Abandoning Roots

Our next featured poem is entitled “Faded.” Junior Abigail Reeth wrote this beautiful and haunting poem, which is written in a poetry form known as the villanelle. Extremely difficult to write, villanelles repeat the same rhymes over and over, evoking new meanings and images each time the rhyme is reintroduced. This creates a poem with beautifully crafted form and a sense of wholeness that is brought full circle by the final stanza, when the repeated lines or rhymes are put together to end the poem. Below you’ll find some of Abigail’s reflections on “Faded,” as well as the poem itself, which was printed in the September 2018 edition of The Lanthorn.

“Faded” was inspired by my feelings of loneliness when I first entered college as a freshman. Travelling to Houghton from Minnesota, I was initially excited to grow in my independence. However, I discovered that this transition into adulthood was not as liberating and empowering as I had expected, but that I also had lost something by uprooting myself from my home and family. This poem seeks to acknowledge the pain and even death that accompanies maturity and growth.

“Faded”

Abigail Reeth

Something inside my soul withered away,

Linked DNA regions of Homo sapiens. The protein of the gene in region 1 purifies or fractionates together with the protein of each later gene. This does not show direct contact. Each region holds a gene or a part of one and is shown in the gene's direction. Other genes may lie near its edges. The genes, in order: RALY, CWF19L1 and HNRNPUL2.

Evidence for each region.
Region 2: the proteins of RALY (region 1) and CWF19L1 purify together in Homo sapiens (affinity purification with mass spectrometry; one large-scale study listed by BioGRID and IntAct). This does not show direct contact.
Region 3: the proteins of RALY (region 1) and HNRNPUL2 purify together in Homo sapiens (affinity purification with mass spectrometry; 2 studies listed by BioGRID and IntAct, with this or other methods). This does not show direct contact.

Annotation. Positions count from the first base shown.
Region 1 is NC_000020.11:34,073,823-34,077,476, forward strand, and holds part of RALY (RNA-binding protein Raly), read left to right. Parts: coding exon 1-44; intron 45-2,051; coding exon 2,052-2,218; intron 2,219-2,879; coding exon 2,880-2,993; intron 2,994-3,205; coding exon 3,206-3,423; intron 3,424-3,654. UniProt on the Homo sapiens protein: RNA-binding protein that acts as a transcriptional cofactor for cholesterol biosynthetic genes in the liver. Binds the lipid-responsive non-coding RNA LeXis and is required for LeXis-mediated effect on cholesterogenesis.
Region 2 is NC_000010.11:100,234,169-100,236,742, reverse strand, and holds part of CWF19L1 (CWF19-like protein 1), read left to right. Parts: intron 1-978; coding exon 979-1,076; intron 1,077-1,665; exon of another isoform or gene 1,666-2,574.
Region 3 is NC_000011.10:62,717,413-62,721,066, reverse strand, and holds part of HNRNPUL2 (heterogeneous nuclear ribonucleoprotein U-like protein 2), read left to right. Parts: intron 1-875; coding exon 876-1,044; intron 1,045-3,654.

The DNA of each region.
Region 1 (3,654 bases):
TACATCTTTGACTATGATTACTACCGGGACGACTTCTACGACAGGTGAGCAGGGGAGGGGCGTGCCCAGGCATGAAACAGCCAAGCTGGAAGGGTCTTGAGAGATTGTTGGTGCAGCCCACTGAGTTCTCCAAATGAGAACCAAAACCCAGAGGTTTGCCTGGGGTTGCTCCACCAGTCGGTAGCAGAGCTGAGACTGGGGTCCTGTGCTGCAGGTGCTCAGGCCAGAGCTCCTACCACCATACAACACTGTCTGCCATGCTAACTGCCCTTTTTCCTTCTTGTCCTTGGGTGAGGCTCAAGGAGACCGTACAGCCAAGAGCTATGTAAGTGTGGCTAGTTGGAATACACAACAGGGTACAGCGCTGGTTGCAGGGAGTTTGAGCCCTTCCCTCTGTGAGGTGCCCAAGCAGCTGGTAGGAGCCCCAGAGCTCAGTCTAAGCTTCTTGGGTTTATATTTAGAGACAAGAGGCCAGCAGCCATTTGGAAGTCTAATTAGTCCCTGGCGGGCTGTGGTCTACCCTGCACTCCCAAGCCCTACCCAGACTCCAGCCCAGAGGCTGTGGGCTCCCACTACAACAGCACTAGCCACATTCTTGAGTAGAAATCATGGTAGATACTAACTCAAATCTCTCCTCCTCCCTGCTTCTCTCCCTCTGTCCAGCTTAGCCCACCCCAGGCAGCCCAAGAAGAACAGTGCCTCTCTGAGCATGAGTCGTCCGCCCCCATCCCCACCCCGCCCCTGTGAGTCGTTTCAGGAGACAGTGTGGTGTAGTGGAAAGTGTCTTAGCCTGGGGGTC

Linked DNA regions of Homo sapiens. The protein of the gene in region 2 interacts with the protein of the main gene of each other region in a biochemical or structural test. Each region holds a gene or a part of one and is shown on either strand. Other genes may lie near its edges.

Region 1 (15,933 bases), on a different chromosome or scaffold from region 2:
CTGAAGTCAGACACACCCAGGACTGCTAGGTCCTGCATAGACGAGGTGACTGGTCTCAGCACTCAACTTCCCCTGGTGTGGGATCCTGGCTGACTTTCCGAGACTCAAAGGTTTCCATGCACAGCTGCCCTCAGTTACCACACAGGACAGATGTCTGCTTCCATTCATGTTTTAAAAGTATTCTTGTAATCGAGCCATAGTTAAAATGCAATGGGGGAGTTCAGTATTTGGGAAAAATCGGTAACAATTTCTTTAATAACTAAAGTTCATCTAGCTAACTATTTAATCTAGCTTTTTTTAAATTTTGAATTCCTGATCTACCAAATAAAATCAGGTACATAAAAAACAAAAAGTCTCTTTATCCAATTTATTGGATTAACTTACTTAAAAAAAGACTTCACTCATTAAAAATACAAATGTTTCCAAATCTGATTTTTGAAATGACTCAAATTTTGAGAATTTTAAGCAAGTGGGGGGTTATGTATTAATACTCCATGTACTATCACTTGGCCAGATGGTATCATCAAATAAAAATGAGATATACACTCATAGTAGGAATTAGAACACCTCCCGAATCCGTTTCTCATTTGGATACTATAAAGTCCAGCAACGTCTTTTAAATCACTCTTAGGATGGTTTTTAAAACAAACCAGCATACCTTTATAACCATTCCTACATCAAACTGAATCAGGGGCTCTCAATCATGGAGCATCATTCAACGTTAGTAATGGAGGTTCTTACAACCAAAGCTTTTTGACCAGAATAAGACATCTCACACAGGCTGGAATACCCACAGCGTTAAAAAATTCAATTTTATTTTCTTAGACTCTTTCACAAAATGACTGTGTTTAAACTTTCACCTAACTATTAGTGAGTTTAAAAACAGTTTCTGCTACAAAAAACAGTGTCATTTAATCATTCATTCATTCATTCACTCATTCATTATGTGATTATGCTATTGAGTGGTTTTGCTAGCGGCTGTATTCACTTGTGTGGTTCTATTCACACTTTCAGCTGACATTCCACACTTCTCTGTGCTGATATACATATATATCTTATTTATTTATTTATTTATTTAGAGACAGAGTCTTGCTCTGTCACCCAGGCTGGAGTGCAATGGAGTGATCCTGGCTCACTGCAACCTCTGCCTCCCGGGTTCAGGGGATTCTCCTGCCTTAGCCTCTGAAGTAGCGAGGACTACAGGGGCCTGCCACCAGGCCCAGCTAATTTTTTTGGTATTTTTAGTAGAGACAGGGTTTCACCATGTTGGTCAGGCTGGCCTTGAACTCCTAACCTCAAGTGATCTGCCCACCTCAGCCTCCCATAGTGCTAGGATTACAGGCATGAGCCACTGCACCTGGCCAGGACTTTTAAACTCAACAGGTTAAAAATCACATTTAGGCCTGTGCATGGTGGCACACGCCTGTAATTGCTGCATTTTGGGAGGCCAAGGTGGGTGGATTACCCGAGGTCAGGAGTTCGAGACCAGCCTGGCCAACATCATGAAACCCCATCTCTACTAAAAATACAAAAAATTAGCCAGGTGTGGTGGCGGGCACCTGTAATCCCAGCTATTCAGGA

When I left home impatient to be free,
I must be grown yet this feels like decay.

With spunky pride I sailed off, no delay,
Abandoning my roots, trailing debris,
Something inside my soul withered away.

Rejecting all the old realms of my play,
I fled the nurture of my family,
I must be grown yet this feels like decay.

Transplanted I discovered with dismay,
Not thinking there’d be pain in memory,
Something inside my soul withered away

And left a wasteland where my joy once lay,
The lonesome price for my autonomy,
I must be grown yet this feels like decay.

Faded inside I raise my heart to pray,
Can a new spirit blossom within me?
Something inside my soul withered away,
I must be grown yet this—feels like decay.

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